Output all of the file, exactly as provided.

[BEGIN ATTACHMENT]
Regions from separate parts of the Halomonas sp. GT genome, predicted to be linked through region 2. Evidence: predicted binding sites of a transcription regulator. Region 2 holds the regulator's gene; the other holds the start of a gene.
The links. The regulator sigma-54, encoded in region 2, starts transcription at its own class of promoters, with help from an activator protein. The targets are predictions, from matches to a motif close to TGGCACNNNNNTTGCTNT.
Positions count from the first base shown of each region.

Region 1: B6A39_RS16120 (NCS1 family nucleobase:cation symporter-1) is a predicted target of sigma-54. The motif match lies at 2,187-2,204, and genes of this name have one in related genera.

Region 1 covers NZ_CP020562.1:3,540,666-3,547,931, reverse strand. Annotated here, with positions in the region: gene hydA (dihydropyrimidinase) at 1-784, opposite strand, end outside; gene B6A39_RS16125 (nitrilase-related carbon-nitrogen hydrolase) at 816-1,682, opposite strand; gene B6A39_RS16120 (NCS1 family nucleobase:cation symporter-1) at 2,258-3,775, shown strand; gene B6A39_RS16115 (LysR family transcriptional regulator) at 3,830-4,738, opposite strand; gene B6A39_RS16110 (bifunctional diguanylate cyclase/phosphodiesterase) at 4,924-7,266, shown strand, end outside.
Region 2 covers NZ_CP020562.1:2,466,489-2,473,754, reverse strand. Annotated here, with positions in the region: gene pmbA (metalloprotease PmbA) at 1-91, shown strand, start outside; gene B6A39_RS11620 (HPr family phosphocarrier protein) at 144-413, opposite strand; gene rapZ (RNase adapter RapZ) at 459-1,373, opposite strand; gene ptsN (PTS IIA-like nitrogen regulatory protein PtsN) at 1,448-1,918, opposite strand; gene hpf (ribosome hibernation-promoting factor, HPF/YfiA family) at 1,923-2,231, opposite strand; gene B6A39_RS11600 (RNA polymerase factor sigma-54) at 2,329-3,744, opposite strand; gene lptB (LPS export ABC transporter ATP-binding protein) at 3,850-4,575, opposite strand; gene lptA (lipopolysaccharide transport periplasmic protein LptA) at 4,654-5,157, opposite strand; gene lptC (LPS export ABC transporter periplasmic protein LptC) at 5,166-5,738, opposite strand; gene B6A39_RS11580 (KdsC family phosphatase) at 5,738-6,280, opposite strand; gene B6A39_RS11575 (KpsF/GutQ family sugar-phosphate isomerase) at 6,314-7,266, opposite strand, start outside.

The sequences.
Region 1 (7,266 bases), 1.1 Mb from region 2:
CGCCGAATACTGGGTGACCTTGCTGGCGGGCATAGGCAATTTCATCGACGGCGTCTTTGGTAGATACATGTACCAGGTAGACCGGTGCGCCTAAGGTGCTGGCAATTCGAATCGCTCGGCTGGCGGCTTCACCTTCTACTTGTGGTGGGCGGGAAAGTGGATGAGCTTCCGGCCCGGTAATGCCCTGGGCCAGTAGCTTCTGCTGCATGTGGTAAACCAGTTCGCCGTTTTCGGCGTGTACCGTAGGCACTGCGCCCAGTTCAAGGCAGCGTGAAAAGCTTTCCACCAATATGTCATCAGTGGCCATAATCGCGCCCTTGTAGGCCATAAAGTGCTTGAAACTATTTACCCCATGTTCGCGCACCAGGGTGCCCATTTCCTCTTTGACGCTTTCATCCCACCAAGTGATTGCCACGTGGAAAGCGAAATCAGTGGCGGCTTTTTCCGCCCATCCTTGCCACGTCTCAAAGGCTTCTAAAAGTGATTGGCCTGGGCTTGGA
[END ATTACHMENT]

Regions from separate parts of the Halomonas sp. GT genome, predicted to be linked through region 2. Evidence: predicted binding sites of a transcription regulator. Region 2 holds the regulator's gene; the other holds the start of a gene.
The links. The regulator sigma-54, encoded in region 2, starts transcription at its own class of promoters, with help from an activator protein. The targets are predictions, from matches to a motif close to TGGCACNNNNNTTGCTNT.
Positions count from the first base shown of each region.

Region 1: B6A39_RS16120 (NCS1 family nucleobase:cation symporter-1) is a predicted target of sigma-54. The motif match lies at 2,187-2,204, and genes of this name have one in related genera.

Region 1 covers NZ_CP020562.1:3,540,666-3,547,931, reverse strand. Annotated here, with positions in the region: gene hydA (dihydropyrimidinase) at 1-784, opposite strand, end outside; gene B6A39_RS16125 (nitrilase-related carbon-nitrogen hydrolase) at 816-1,682, opposite strand; gene B6A39_RS16120 (NCS1 family nucleobase:cation symporter-1) at 2,258-3,775, shown strand; gene B6A39_RS16115 (LysR family transcriptional regulator) at 3,830-4,738, opposite strand; gene B6A39_RS16110 (bifunctional diguanylate cyclase/phosphodiesterase) at 4,924-7,266, shown strand, end outside.
Region 2 covers NZ_CP020562.1:2,466,489-2,473,754, reverse strand. Annotated here, with positions in the region: gene pmbA (metalloprotease PmbA) at 1-91, shown strand, start outside; gene B6A39_RS11620 (HPr family phosphocarrier protein) at 144-413, opposite strand; gene rapZ (RNase adapter RapZ) at 459-1,373, opposite strand; gene ptsN (PTS IIA-like nitrogen regulatory protein PtsN) at 1,448-1,918, opposite strand; gene hpf (ribosome hibernation-promoting factor, HPF/YfiA family) at 1,923-2,231, opposite strand; gene B6A39_RS11600 (RNA polymerase factor sigma-54) at 2,329-3,744, opposite strand; gene lptB (LPS export ABC transporter ATP-binding protein) at 3,850-4,575, opposite strand; gene lptA (lipopolysaccharide transport periplasmic protein LptA) at 4,654-5,157, opposite strand; gene lptC (LPS export ABC transporter periplasmic protein LptC) at 5,166-5,738, opposite strand; gene B6A39_RS11580 (KdsC family phosphatase) at 5,738-6,280, opposite strand; gene B6A39_RS11575 (KpsF/GutQ family sugar-phosphate isomerase) at 6,314-7,266, opposite strand, start outside.

The sequences.
Region 1 (7,266 bases), 1.1 Mb from region 2:
CGCCGAATACTGGGTGACCTTGCTGGCGGGCATAGGCAATTTCATCGACGGCGTCTTTGGTAGATACATGTACCAGGTAGACCGGTGCGCCTAAGGTGCTGGCAATTCGAATCGCTCGGCTGGCGGCTTCACCTTCTACTTGTGGTGGGCGGGAAAGTGGATGAGCTTCCGGCCCGGTAATGCCCTGGGCCAGTAGCTTCTGCTGCATGTGGTAAACCAGTTCGCCGTTTTCGGCGTGTACCGTAGGCACTGCGCCCAGTTCAAGGCAGCGTGAAAAGCTTTCCACCAATATGTCATCAGTGGCCATAATCGCGCCCTTGTAGGCCATAAAGTGCTTGAAACTATTTACCCCATGTTCGCGCACCAGGGTGCCCATTTCCTCTTTGACGCTTTCATCCCACCAAGTGATTGCCACGTGGAAAGCGAAATCAGTGGCGGCTTTTTCCGCCCATCCTTGCCACGTCTCAAAGGCTTCTAAAAGTGATTGGCCTGGGCTTGGA